Kenny Rogers said there are a couple different types of people that come to his show.
The long-time fans, the casual fans and the people with arms crossed they dragged along with them. A magnetic personality, funny and the consummate entertainer, Rogers, for whatever he lacked at hitting the higher notes at 75 years old, proved at his South Okanagan Events Centre show in Penticton on June 12 that he has not lost his ability to connect with an audience.
Just ask Patrick, who Rogers pointed out sitting with arms crossed in the front row under the soft glow of lights that illuminated the front half of the floor. Rogers promised to make him a fan by the end and tossed $10 U.S. bills at him all night long for naming each hit he performed.
“By the end of the night you are going to have $120 to $130 of my money. Tomorrow he is going to be so excited about country music he is going to go out and buy a Garth Brooks album,” Rogers said, which had the audience laughing.
Known for packing a great song and story along with it, Rogers did not disappoint. He teased the crowd suggesting that in Quebec they sang along to Ruby Don’t Take Your Love To Town better, “and they don’t even speak English.” He also pointed out a woman on the floor using binoculars.
“There is a lady here tonight about 90-feet away with the biggest binoculars I have ever seen. What are you trying to see?” he said joking that it was a violation of his privacy.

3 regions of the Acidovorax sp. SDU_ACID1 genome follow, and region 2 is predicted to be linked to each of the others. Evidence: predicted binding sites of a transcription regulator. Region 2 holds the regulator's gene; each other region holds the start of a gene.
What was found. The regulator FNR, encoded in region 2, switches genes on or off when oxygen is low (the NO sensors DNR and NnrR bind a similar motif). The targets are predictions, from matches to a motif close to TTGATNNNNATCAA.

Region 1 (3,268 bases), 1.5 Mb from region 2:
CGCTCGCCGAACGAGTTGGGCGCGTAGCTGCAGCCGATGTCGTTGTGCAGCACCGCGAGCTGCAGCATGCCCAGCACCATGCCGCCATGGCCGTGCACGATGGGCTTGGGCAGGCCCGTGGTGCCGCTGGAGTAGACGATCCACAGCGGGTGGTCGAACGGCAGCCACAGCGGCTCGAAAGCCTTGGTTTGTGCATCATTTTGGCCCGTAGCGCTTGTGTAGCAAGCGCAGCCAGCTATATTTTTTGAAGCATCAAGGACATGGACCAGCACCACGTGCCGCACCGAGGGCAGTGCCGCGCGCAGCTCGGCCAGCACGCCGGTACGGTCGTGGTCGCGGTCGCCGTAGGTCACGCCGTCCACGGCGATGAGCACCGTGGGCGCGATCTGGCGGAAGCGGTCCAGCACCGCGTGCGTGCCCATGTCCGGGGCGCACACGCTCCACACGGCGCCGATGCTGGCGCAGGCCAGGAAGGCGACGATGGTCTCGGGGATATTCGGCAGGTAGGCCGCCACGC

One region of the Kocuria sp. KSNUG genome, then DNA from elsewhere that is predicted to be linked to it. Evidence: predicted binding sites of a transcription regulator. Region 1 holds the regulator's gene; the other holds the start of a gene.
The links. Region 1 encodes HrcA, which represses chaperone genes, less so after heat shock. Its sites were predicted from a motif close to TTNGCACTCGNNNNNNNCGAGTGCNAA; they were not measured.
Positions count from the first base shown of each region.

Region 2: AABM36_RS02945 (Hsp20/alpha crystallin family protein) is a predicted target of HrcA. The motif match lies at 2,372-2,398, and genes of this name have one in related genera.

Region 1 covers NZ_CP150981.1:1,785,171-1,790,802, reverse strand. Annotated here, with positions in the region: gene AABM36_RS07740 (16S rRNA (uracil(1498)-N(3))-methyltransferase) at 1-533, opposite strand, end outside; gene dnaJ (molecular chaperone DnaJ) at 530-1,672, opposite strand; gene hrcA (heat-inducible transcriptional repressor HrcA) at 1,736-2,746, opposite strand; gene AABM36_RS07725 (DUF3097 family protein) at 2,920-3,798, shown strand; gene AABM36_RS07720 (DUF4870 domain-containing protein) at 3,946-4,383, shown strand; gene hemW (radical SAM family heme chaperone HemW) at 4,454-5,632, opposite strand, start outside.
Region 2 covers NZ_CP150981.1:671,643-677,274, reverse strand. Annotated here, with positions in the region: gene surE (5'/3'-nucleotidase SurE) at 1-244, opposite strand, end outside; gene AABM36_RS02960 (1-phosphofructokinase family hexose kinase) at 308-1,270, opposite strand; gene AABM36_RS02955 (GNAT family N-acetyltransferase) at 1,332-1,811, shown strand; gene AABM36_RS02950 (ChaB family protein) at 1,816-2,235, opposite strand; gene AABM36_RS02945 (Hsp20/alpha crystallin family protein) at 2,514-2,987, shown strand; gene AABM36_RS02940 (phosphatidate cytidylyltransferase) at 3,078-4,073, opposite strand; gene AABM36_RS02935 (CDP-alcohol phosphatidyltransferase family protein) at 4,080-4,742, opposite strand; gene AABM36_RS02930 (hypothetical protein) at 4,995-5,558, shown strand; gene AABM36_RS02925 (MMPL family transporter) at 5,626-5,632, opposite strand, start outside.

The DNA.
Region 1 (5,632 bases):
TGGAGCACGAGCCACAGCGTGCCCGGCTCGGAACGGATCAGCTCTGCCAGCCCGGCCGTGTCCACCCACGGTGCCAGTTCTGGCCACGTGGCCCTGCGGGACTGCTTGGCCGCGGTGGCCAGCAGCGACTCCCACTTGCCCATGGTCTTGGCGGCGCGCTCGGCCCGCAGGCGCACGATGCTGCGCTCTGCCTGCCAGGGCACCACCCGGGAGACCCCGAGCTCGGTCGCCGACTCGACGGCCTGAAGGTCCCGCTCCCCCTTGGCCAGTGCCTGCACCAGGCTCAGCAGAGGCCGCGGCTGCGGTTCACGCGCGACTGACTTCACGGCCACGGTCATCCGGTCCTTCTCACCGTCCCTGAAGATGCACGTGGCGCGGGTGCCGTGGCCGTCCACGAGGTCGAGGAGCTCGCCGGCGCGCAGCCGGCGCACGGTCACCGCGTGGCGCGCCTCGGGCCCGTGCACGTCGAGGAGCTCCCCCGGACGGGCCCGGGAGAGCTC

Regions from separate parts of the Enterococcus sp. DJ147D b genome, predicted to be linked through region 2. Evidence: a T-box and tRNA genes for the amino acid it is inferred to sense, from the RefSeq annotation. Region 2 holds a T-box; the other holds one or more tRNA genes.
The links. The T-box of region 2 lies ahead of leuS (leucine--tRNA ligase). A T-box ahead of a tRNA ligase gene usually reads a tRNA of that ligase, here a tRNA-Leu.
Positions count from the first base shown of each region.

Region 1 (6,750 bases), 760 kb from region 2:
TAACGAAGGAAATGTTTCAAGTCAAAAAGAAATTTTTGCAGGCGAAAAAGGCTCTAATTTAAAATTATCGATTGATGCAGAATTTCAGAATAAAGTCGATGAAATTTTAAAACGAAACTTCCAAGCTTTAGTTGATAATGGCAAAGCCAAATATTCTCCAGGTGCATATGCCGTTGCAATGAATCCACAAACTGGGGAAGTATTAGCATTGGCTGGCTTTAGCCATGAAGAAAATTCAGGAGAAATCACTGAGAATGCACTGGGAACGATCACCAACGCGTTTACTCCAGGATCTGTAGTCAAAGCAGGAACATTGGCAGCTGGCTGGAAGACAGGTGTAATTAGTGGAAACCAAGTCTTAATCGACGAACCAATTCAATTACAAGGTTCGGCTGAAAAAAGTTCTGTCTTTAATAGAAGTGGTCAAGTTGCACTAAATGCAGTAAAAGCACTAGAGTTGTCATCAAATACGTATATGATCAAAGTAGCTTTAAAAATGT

As the name of his tour suggests, Through The Years, the Country Music Hall of Fame member took the audience through his 55-year career as a Grammy Award-winning recording artist. He dug into the 1960s tunes, a time when he said he wore sunglasses and looked a bit different. Just then a photo of him on a Just For Men hair dye box popped up on screen, much to the delight of the ladies in the crowd. He sang Something’s Burning, a song he said despite going radio station to radio station they would not play because they said it was “too sexual.” Rogers said he decided to go to England and play it on the Tom Jones TV show, which airs in the U.S.
“I came back and every station had it on.”
Sticking in the 1960s he sang Just Dropped In (To See What Condition My Condition Was In), a song written by Mickey Newbury said to be a warning against the dangers of using LSD. Rogers made sure to review the lyrics after singing his first Top 10 hit on the Billboard charts with the audience.
“They just don’t write songs like that anymore,” he joked.
Rogers then moved into some of his most famous tunes new and old; Have A Little Faith, The Gambler, You Can’t Make Old Friends and We’ve Got Tonight. The man who puts an indelible stamp on songs doesn’t move around with ease anymore and told the crowd he wasn’t going to hide behind one of the curtains waiting for them to call him back for an encore. Instead he jumped right in with Lady and Islands In The Stream, both of which became pop/country/adult contemporary hits for Rogers and duet partner Dolly Parton.
While not everyone left the concert with a fuller wallet and a free concert T-shirt like Patrick did, the audience did leave rich with memories of a remarkable career of a music legend and country music icon.
Opening for Rogers, was Canadian country singer-songwriter Charlie Major who performed an acoustic set with the standout being My Brother And Me.